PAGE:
Since my husband is gone I removed a few big scoops of the tomato puree to reserve for pizza sauce later in the week, and then saved on cheese too.  I also transformed the lentils from left-over Sunday night to a lentil salad (now cold with rosemary salt, vinegar and oil).  I made japanese sweet potato chips for dipping.  We also dipped the baguette, red pepper, broccoli, and celery.  My son doubted that a family on food stamps could make this since it was so good.  I said yes they could, as long as they had the time and energy and liked to cook (no orange fondue pot necessary).

cooking fondue
Dinner

 

 

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My Hunger Challenge 2011

I did my first challenge 4 years ago as one of the founding bloggers, and a few
things have changed in the country since then…

1. The amount has gone up from $4 to $4.72/day/person (this is average for
those in California – it’s less in other
states). Likley to be reduced by Republicans in January.

2. The amount of people on food stamps has increased to 44 million nationwide –
21 million are children. The number of new recipients increases 15% each
year.  I find these numbers staggering!

3. Nationwide one out of every seven Americans relies on food stamps. And
locally one out of every five children, adults and seniors living in Marin and
San Francisco counties struggle with hunger every day.

The challenge is to shop, cook and eat on a food stamp budget ($4.72 per day) and make yourself and others aware of what millions of Americans face every day. By participating in the challenge and sharing with friends and family about your experience (through blogs, facebook, twitter and actual conversations) the awareness and issues are brought to light.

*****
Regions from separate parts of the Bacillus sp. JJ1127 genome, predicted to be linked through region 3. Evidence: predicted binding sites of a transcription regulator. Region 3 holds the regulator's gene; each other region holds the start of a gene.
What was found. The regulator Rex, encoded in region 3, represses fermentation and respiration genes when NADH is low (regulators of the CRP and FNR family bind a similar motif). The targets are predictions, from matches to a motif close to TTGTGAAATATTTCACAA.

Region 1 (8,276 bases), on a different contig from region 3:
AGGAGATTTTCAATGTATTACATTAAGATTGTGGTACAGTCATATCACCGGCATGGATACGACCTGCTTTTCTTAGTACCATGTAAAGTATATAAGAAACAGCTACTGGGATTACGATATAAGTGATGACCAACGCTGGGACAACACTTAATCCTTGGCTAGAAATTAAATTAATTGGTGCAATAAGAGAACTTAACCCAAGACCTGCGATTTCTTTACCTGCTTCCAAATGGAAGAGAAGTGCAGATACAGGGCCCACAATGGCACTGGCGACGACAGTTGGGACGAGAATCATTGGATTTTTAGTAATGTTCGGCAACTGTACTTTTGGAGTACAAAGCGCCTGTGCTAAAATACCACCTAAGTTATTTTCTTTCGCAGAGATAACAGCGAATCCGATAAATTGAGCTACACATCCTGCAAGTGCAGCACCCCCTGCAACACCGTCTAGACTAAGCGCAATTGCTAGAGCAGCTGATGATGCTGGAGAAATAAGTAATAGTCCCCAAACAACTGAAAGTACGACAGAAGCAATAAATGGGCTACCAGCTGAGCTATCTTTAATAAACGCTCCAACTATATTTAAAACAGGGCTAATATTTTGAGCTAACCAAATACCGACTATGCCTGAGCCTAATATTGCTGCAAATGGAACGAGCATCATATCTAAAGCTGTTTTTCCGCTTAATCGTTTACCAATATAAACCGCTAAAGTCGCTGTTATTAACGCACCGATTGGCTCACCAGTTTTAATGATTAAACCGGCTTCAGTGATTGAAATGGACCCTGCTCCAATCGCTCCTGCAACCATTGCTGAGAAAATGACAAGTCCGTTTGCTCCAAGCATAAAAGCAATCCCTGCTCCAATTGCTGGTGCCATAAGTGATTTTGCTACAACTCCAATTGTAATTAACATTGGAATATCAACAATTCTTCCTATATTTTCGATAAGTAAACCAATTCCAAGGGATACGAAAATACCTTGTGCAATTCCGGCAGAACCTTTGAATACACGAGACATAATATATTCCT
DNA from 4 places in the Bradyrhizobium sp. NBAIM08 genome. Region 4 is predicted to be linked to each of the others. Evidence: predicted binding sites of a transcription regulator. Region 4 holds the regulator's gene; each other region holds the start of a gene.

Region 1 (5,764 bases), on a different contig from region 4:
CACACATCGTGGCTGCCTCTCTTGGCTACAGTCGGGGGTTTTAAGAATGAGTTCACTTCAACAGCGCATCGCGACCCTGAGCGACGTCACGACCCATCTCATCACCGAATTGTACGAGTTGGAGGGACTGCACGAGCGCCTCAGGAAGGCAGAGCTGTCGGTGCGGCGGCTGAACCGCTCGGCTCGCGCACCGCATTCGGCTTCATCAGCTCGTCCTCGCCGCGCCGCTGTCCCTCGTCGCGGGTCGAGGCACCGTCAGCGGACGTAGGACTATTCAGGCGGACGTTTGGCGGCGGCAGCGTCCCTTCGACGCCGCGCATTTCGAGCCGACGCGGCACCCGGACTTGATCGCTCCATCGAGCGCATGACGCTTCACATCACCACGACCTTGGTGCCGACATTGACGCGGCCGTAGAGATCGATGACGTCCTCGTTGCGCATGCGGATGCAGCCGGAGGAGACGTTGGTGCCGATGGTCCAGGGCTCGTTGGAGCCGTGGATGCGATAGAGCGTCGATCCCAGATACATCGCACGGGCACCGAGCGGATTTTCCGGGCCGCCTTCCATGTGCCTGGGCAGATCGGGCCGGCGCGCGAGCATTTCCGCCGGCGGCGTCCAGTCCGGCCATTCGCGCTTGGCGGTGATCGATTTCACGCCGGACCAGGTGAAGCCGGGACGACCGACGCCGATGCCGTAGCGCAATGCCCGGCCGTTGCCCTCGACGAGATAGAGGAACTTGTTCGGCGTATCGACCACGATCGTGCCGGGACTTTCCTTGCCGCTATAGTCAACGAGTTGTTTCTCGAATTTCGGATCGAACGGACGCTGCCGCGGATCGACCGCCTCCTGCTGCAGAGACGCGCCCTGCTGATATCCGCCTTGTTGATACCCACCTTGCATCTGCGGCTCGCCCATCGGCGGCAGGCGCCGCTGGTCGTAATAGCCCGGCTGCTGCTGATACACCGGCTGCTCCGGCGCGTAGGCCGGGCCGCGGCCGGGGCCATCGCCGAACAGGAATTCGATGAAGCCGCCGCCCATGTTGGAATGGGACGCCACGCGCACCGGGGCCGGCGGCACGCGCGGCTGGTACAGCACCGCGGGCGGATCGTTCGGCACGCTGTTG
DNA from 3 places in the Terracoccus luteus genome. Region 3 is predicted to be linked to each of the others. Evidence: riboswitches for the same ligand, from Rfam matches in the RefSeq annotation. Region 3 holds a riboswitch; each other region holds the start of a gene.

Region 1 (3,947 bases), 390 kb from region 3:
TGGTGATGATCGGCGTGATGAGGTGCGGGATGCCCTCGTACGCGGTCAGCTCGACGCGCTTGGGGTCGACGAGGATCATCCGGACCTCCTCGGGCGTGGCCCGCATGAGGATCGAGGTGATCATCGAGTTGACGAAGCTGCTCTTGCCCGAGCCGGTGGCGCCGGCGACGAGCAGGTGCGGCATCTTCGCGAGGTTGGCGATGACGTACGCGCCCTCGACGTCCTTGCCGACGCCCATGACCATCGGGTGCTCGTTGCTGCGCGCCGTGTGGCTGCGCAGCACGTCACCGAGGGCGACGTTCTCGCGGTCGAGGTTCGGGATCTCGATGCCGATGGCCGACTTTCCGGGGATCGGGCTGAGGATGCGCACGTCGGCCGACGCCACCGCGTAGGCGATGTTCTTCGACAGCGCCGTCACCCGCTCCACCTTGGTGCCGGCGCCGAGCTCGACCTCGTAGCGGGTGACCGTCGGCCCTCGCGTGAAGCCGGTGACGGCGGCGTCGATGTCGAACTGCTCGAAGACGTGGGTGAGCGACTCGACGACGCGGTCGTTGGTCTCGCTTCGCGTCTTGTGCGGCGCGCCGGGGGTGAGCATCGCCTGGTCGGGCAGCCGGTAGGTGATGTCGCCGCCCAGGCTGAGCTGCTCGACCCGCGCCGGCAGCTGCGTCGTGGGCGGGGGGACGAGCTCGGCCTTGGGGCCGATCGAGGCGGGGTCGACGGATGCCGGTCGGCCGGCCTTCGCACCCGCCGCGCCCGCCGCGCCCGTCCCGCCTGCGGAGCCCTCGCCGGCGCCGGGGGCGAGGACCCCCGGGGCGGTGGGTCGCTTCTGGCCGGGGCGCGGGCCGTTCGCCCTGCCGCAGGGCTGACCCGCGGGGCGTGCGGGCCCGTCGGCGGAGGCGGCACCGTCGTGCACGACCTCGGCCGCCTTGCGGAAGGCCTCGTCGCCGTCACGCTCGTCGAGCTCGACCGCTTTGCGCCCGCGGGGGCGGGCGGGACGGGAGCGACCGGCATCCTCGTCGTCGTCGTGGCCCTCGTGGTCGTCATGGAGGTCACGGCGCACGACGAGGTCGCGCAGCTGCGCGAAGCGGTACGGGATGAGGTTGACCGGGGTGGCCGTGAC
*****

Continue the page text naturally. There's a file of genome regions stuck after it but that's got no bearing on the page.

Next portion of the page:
Unfortuantely I wasn’t able to participate in last year’s challenge, as my dad was living with us on hospice care.  I couldn’t imagine having to add that to my caretaking, and spending extra time and energy on worrying about a meal budget.  I am lucky.  People living on food stamps don’t get a “time out” when taking care of a sick loved one.

A few things have changed in my life since that first challenge too…

1. My kids are older (now 5 and 8).  This is a big.  They were too little to know about budgets and hunger.  They were also too little to have many friends over, which I’d have to feed.  And they couldn’t open the refrigerator themselves.

2. We eat a lot less meat in our family.  This actually helps with the budget and we are more versed with beans, legumes, tofu etc.

3.  We’re a bit out of practice.  Lately I’ve been spending more money on groceries as there is a new Whole Foods next to my kids’ school.  This is good because of the convenience, but I know I end up spending more as I run in to pick up last minute items.

Here are the rules I set up this year, which are not unlike those from 2009 (check back):

1. Stay true to my philosophy of creating healthy, fresh foods for my family.  This means buying organic when possible and of course for the dirty dozen.

Kids get theirs.  Like any parent – you’ll sacrifice yours (food, shelter, etc) for your child’s needs.

2. I’m shopping carefully and not at once.  Just like our usual grocery shopping we don’t do it all at one store and we go more than once a week.  I also wanted to have money left after my big shopping to figure in those items I’ll need to buy again before the week’s up such as bread, milk, hummus.  Plus I want to always have fresh produce on hand.  I’m using our usual grocery stores – Trader Joe’s, farmer’s market and Whole Foods.

3. My budget is based on $4.72 x 3 (son, daughter and self), plus 22.03 for my husband.  He’s at work or meeting for lunches and out of my control, so I subtracted 33% from his share.  I hope that seems fair.  Thus our total for the week is $121.15.

4. Using my pantry.  I also don’t spend all my money and set aside about $5. so I can factor in things that you don’t have to buy every week and use a small quantity such as pepper, salt, oil, vinegar, baking soda.  I did have to buy brown sugar as I was out and needed it.  Eventhough I won’t use it all in one week, it is normal to have to buy something for the pantry.